After a two-year period that saw Bombardier lay off thousands of aerospace workers, divest itself of aviation and non-aviation assets, close a key service center (in Indianapolis) and consolidate business aircraft manufacturing, the company’s board of directors last month acted on the recommendation of its human resource and compensation committee to fire CEO Paul Tellier.
Reporting last month on its results for the fiscal year that ended January 31, Bombardier saw a strong year-over-year recovery in its business jet segment. The company said business jet orders were up 69 percent, while deliveries climbed 44 percent. Its share of the business jet market in which it competes, based on deliveries, reached 27 percent versus 20 percent last year, according to the company.
A veteran jet salesman who claimed in a lawsuit filed in August 2003 that he was fired from Bombardier Aerospace in 2002 because he refused to drink and smoke with customers got retribution. The Equal Employment Opportunity Commission ordered Bombardier Aerospace to pay $159,000 to Michael Kolman.
The upgrade parade that has been a hallmark of recent NBAA Conventions continued to march along pretty much unabated at last month’s show in Orlando, Fla., where no fewer than seven new models made triumphant debut appearances, but only one entirely new airplane bowed in–and it was a very light jet (VLJ) from a start-up company few people had ever heard of before the show.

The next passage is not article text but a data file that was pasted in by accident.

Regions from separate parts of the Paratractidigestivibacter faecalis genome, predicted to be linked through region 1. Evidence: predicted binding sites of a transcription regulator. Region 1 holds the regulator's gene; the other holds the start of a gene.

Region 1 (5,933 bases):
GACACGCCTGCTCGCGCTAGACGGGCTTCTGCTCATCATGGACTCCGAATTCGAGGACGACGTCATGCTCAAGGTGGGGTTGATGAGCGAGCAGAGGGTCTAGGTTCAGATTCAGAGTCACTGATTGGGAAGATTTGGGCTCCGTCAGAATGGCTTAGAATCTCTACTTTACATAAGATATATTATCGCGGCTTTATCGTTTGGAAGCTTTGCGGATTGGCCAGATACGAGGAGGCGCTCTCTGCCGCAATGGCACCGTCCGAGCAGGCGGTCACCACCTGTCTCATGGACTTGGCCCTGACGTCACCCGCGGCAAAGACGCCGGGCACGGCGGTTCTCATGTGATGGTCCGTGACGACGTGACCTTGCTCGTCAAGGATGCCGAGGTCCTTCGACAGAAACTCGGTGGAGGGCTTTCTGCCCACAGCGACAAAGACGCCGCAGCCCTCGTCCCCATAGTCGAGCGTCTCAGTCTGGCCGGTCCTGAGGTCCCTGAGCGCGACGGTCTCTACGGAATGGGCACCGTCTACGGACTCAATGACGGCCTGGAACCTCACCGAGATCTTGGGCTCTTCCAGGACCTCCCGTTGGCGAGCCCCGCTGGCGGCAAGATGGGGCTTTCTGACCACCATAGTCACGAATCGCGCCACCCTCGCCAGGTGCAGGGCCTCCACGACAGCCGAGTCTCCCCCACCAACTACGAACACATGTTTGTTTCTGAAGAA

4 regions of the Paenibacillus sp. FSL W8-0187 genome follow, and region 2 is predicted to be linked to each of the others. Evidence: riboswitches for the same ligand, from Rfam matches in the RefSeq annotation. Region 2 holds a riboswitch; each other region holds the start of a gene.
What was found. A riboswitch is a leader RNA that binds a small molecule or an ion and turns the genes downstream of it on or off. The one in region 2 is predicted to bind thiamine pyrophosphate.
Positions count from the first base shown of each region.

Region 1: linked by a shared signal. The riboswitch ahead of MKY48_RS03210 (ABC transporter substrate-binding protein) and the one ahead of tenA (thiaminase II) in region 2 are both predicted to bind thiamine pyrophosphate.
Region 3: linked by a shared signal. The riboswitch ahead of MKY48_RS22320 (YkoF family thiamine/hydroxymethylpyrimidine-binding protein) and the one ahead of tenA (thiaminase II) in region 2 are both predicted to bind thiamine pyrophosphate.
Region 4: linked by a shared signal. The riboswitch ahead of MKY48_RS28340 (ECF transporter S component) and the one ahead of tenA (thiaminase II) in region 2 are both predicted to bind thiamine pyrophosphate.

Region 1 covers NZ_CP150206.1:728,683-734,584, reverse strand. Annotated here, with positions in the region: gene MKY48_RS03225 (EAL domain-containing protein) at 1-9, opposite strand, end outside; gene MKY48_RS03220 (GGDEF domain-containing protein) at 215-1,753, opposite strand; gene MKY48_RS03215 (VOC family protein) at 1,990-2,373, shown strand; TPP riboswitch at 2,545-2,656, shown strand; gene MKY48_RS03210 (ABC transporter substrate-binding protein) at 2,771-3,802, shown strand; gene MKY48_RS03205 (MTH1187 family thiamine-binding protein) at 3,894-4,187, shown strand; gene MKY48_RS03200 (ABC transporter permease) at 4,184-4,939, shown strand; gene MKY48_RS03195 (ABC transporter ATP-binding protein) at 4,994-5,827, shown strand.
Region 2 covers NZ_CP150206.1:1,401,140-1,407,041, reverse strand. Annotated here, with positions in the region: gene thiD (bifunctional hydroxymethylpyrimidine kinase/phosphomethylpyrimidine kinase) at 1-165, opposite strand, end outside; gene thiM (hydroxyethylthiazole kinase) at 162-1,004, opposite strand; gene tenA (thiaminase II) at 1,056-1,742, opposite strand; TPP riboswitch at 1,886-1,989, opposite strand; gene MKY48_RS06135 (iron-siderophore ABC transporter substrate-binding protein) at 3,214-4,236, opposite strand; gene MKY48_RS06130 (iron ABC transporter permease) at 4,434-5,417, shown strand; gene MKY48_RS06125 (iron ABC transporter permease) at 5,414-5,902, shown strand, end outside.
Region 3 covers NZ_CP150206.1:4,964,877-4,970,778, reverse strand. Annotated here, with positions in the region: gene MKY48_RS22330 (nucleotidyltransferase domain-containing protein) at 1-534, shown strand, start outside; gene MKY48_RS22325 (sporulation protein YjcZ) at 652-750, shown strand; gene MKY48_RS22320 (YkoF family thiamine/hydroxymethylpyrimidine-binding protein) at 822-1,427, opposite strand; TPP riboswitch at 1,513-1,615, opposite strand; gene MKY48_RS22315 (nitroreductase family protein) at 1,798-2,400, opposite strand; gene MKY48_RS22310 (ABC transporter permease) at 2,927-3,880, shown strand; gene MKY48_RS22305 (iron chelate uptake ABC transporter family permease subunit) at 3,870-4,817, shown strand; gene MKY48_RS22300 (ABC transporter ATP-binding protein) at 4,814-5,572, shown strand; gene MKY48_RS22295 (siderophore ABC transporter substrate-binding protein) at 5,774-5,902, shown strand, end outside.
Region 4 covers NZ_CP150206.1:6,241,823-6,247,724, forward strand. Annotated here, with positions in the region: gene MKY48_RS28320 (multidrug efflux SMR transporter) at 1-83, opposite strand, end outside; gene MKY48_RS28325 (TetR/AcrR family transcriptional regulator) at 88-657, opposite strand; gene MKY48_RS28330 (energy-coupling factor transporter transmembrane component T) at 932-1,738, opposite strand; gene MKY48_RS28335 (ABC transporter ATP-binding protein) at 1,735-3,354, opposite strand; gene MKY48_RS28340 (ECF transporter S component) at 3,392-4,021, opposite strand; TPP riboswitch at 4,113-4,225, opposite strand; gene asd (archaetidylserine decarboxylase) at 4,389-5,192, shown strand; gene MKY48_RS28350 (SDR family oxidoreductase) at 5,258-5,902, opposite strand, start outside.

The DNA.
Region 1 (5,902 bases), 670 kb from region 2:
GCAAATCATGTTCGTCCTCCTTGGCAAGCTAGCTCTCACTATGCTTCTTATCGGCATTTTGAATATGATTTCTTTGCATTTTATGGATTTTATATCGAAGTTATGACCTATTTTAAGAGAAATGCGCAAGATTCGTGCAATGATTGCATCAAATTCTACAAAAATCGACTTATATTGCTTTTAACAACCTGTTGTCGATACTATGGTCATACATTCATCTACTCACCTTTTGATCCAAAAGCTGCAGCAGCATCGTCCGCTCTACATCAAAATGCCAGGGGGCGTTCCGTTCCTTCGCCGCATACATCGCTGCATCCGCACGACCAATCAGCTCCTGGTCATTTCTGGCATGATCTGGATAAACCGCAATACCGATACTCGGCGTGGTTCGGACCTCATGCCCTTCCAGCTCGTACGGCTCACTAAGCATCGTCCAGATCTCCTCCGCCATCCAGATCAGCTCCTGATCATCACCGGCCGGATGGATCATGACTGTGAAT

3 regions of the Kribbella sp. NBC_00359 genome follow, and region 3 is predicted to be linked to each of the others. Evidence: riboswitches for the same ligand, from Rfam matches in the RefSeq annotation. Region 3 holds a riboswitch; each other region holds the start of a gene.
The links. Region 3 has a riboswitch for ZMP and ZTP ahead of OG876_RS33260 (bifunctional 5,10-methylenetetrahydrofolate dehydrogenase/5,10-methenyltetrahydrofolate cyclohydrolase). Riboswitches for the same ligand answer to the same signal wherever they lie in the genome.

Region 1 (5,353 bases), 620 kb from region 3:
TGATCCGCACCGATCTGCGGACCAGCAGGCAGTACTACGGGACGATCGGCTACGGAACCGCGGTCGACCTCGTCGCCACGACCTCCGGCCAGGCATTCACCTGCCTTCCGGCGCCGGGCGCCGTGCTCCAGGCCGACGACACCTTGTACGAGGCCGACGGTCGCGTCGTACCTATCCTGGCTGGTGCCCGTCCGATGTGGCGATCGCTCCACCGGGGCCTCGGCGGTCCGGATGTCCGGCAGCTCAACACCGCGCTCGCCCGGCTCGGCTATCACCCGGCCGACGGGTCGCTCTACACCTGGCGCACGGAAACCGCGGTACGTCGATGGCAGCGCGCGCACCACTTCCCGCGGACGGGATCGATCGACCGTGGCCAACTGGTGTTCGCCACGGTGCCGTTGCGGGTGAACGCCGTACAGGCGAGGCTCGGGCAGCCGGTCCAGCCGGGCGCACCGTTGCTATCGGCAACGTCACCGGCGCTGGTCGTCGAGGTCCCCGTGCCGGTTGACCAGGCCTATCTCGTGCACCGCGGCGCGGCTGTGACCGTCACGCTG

Following on the heels of several other OEMs, Bombardier Aerospace will build a component manufacturing facility in Mexico (in this case in Querétaro) that will begin operations in May, initially producing wiring harnesses but eventually having the capability for “final aircraft assembly.” Later next year the facility is scheduled to start manufacturing “major structural aircraft components” currently being built by Asian suppliers.
Last month Bombardier inaugurated its 238,000-sq-ft distribution center near Chicago O’Hare International Airport. The “superwarehouse,” located less than five miles from the airport, is managed in partnership with Caterpillar Logistics Services.
The Beaudoin family deepened its leadership of Montreal-based Bombardier last month following the departure of Peter Edwards as president of Bombardier Business Aircraft. The change at the top also follows several recent and major changes at the division’s operating levels while Edwards was in charge.
Bombardier once again has postponed a decision on its proposed C Series after failing to land an order for the 110- to 130-seat airliner before the company’s most recent self-imposed deadline of late last month. Apparently convinced during last month’s program review that a customer could sign soon, however, Bombardier has extended the offering for at least another month.
While many European companies still view business jets as “corporate barges” rather than genuine business tools, statistics show they are more likely to warm to corporate/executive shuttles. Perhaps this is because of a shuttle’s more utilitarian purpose as a transporter of a company’s employees rather than just the company’s executives.
Bombardier signed a series of LOIs last month with the governments of Canada, Quebec and the UK for major manufacturing and assembly sites for its proposed C Series of airliners.